Show me the (use of the) money…
Jumping back to Chapter 17, remember that investors will provide only enough funding for twelve to eighteen months, at first. In exchange for that funding, they expect you to hit some specified milestones. The list of milestones depends on the specifics of your business and its business plan. In the end, that list is up to you to produce and the investor to agree to as reasonable.
For example, a startup-stage company could promise to grow the team by three people, close ten customers and bring in $100,000 in revenues. A growth company could promise to double revenues, increase margins by five percent, and open a sales office in another city.
The other way to think and talk about this list is as the “use of funds.” It is a list of what the investors’ money will buy. From the investors’ point of view, their money is expected to be spent expanding the company, ultimately increasing the value of that company by more than the value of the cash. Thus, they want to know how that cash will be invested by the company.
From this point of view, using the previous example, such a list could be to hire three new employees, add specific features to the product, and, with that investment, bring in $100,000 in revenues. For the growth example, the use of funds would talk about the $100,000 added to marketing, which will be used to double revenues, and the new equipment and processes, which will reduce margins by five percent.
Both styles of list include the same results, but the use of funds provides more details on how those goals will be met, rather than just listing the milestones.
In both cases, the key is to provide enough detail to let the investors understand why you need the amount of capital you are requesting.
Like everything else in your pitch and business plan, the use of funds needs to be believable. The milestones need to be difficult enough that you can’t reach them without the investment capital, yet not so difficult that they are unachievable.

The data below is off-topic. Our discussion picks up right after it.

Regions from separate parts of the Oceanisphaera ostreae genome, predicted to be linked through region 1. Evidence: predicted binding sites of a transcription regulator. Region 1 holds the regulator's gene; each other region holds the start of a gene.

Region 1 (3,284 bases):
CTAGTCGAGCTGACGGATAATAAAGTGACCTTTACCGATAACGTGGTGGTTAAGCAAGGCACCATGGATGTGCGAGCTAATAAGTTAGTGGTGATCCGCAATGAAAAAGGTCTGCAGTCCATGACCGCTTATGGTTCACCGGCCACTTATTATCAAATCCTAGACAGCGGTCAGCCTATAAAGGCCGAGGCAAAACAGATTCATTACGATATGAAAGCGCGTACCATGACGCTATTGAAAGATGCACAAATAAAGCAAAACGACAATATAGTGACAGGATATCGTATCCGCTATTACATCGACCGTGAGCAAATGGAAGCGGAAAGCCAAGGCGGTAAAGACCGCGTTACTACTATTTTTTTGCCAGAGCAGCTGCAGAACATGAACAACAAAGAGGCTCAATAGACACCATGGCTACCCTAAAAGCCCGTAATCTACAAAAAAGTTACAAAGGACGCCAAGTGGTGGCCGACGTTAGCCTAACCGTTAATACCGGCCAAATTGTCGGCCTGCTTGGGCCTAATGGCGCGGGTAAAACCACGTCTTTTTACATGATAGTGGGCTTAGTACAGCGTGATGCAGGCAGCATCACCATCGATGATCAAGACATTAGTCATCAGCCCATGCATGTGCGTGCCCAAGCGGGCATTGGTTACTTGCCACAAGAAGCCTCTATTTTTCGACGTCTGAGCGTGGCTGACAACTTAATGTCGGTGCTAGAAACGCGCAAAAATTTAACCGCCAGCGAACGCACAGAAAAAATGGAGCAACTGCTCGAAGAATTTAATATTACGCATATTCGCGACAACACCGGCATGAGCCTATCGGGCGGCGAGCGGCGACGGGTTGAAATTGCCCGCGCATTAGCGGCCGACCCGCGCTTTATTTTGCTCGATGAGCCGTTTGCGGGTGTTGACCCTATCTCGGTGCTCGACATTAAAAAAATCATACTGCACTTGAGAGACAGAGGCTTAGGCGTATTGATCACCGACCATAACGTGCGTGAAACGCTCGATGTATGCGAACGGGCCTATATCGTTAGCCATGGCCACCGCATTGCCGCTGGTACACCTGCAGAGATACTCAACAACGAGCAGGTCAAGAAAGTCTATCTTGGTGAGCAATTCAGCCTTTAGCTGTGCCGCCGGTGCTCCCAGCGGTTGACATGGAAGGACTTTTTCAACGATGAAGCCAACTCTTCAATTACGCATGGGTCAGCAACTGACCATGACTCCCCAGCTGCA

Whereas your investors may not believe the third, fourth, and fifth year projections in your financial model, they are going to expect you to meet every milestone on your list. This is an important distinction.
You may believe every word in your business plan, but the reality is that you are likely to have lower revenues and higher expenses than you project. Every experienced investor knows that reality. Meanwhile, they do expect you to be able to predict twelve months into the future, to know how to manage short-term expenses and close the next few months’ sales. Thus, they expect, if you say you’ll hire N people or close N deals or earn $N this coming year, you’ll achieve those goals.
If you are going to need a second (or third) round of capital in the future, the easiest way to do that is to promise some reasonable milestones in this round and meet all of them within twelve months. Or at least meet them before you run out of money. Doing this will build trust with your investors. And, like any sales effort, making a repeat sale to an existing customer is far easier than finding and closing a new customer.
So, put a lot of thought into your use of funds. Do not overpromise!
Related readings from other Next Step books
A guide to pitching your idea
16. The Ask